How to Build a Mousetrap Car

A mouse trap car makes a fun toy for children of all ages, it a small self-powered and an all rounded fun toy. Given that it generates its own motive power, it features as the most common science project that is handed out to kids in different grades. While it features simple construction and materials, it can be quite the embarrassment if you cannot help your child to construct one.

Typically, a mousetrap car consists of, yes, a mouse trap that has been rigged on wheels and can move independently for a short distance – they have been known to move up to 138 feet. With this tutorial, you can create your very own do it yourself mouse trap car and watch the amusement of your little one as they amaze and agonize about how they work.

Step 1: Acquire a mouse trap and necessary equipment

While primarily powered by a trap, the mouse car plans vary greatly in their designs and configurations as well simplicity. If you want a wide range of designs and plans you can try this premium woodworking guide that features step by step guidance as well as instructional videos. Typically, the materials needed include a body framework, axle rods, wheel and a length of string. Let us begin building our mousetrap car.

Step 2: Cut the board to size

Cut the balsa board to the required sizes as outlined by the mouse car plan. There are to side rails and one deck top.

Step 3: Assemble the body

Glue the side board to the deck to using some strong wood glue to ensure that the mouse car project does not come apart while in motion. Ensure that the deck top is centrally located along the length of the side panels to ensure proper balance. Trading off balance severely affects the performance of the vehicle and compromises the distance it’s capable of covering.

Step 4: Prepare for axle attachment

Drill two quarter-inch holes at the end of each side panel about three quarters of an inch from either end.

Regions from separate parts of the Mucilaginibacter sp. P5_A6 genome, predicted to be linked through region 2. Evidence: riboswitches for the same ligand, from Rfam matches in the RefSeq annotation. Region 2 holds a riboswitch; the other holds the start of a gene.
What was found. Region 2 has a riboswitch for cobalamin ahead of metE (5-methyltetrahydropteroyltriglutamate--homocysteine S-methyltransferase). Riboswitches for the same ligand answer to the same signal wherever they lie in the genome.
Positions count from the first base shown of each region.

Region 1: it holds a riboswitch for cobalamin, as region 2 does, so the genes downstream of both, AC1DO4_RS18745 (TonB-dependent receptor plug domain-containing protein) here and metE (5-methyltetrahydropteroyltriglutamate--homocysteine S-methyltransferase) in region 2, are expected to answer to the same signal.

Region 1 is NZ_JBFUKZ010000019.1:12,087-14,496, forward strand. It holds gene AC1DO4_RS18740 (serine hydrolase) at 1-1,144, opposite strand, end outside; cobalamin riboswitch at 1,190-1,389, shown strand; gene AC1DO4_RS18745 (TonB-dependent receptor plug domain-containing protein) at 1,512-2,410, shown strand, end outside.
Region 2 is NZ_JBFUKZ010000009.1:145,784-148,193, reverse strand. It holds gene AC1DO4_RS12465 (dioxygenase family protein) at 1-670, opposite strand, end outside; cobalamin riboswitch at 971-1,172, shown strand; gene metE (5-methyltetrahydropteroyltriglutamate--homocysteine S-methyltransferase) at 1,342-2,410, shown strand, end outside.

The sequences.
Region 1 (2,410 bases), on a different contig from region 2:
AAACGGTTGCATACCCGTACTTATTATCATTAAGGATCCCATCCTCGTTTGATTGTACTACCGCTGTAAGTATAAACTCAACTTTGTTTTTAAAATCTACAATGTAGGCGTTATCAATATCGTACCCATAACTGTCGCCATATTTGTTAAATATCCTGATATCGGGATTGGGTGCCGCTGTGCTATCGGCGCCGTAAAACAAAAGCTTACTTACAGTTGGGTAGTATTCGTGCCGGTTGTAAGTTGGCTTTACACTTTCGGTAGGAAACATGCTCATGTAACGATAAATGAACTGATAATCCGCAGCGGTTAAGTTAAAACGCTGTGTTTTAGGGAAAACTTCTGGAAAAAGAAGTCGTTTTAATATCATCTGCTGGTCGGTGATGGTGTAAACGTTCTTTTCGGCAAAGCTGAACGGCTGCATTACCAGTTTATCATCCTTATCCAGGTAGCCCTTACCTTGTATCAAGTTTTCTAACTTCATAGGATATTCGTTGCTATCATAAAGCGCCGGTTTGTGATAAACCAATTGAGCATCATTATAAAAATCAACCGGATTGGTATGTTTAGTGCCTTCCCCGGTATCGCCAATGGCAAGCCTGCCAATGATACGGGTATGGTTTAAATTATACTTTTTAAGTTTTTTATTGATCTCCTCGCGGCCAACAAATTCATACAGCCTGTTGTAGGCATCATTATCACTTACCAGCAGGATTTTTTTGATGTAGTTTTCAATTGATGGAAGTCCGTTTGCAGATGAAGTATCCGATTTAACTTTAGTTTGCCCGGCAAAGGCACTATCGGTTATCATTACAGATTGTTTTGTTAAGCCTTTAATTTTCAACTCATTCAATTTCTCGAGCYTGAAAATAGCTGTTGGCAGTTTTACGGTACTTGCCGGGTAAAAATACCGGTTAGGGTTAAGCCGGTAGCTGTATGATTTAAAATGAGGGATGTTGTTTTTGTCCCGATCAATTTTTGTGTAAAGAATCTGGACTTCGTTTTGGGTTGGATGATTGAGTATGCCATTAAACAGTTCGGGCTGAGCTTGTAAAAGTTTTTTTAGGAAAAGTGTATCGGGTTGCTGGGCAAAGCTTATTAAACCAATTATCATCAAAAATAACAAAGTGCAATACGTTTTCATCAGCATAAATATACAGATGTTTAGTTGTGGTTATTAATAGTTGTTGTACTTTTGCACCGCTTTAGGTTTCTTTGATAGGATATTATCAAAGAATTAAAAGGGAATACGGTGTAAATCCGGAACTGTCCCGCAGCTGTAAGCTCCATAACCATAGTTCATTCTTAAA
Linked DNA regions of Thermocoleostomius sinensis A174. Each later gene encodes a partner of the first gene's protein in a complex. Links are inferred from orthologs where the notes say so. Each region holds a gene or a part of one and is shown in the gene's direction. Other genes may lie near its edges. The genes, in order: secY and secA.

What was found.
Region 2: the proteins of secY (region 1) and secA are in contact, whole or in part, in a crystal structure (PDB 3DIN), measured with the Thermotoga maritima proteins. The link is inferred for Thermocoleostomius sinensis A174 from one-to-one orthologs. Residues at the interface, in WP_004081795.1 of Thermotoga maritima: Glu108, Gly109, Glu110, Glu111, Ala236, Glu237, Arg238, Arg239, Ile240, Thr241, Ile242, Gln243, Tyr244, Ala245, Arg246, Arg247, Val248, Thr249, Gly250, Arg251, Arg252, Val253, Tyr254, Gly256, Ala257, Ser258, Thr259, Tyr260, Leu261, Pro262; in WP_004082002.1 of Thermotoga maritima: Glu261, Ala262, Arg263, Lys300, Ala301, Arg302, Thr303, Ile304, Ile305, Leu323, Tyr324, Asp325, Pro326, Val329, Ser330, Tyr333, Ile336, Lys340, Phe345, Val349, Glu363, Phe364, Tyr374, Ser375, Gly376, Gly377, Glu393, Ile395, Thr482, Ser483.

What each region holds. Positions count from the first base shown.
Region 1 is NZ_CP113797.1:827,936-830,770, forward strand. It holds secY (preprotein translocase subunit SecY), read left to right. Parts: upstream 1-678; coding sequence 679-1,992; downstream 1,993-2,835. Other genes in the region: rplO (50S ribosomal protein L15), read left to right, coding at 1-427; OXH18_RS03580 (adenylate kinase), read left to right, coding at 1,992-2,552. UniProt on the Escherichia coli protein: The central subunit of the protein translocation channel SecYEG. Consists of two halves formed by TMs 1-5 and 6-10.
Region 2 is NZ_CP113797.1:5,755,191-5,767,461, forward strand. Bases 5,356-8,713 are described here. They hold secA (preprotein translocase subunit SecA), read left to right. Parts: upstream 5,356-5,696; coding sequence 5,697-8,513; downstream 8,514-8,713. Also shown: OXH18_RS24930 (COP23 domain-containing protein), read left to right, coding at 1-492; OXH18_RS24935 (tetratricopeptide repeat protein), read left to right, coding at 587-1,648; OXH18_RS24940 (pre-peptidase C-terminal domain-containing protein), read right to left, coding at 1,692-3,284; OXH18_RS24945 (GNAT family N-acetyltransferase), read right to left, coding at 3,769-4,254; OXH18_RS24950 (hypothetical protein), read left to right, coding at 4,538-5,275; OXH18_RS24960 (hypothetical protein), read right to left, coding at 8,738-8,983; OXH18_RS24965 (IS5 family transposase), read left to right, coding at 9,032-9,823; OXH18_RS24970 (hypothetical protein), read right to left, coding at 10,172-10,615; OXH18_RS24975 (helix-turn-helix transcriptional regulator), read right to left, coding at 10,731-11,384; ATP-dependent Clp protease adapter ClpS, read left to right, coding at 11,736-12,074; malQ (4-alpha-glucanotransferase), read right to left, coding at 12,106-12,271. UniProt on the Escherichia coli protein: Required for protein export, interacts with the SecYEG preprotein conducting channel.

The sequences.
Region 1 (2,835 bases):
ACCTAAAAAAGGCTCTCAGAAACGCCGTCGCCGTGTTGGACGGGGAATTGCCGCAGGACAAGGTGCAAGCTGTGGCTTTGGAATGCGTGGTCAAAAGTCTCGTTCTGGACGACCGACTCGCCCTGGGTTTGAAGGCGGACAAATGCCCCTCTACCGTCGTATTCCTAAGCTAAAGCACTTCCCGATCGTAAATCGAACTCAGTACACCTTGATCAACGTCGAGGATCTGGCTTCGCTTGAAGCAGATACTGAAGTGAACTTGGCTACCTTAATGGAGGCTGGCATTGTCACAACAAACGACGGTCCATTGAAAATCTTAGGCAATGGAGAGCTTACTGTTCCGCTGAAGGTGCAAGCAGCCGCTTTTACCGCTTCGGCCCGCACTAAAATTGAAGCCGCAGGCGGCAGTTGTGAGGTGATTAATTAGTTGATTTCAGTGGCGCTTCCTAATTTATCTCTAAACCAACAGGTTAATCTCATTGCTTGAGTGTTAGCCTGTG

Step 5: Attach the axle

Attach bronze axles through the side panels from one side to the other. Alternatively you can create your own wooden axles from small wooden planks – just be sure to adhere to the axle holes diameter. If unsure how to create the axles consult this comprehensive woodwork guides for step by step instruction and tutorials.


Next attach two small washers to the axle from the outer panels and then put on rubber spacers up against the washers while ensuring that the axle can move freely without getting stuck.

Step 6: Attach the wheels

There are broad varieties of wheel available but this model shall ride on the DVD spacers – the clear DVD’s that are found on each pack. Slip rubber spaces in the space at the middle of each DVD

and slip the wheel on the axles, and make sure they are very close to the ends. The mouse trap project frame should now roll freely on the four wheels.

Step 7: Get the mouse trap ready

The mouse trap requires a bit of modification to effectively power the mouse trap car project. Cut the mouse trap snappers arm at the corner at which the mouse trap spring is attached and remove the locking bar as well. Straighten the locking bar and slide it into the remaining bronze tube to create the level arm. Super glue the end loop to the tuber and ensure it is tight and firm.

Step 8: Join the lever arm to the mouse trap

Slide the bronze tube into the now straight snapper arm on the mouse trap and ensure it slide under the mouse trap spring at the base of the snapper.

Step 9: Join the mouse trap to the car frame work

Use some adhesive glue to attach the modified mouse trap at the back of the car frame work. The mouse trap should be attached about ten and a quarter inch   front the front axle as the position of the trap is determined by the direction in which the snapper arm is pointed.

Step 10: Attach the drive mechanism

Attach a small zip tie to the middle of the drive axle, clip off the ends, and then glue it in place with superglue. Loop a fine string through the hoop at the end of the lever arm and tie the knot firm and tight. The knot should be strong enough to withstand the constant tension that results when the car is in motion.

Finally, fix the other end of the fine string on the zip tie in the middle of the drive axle and make sure it is firm and secure. The length should be just enough to reach it or just a fad shorter. Now your mouse car is ready to roll.

Here it is completely built.


Leave a Reply

Your email address will not be published. Required fields are marked *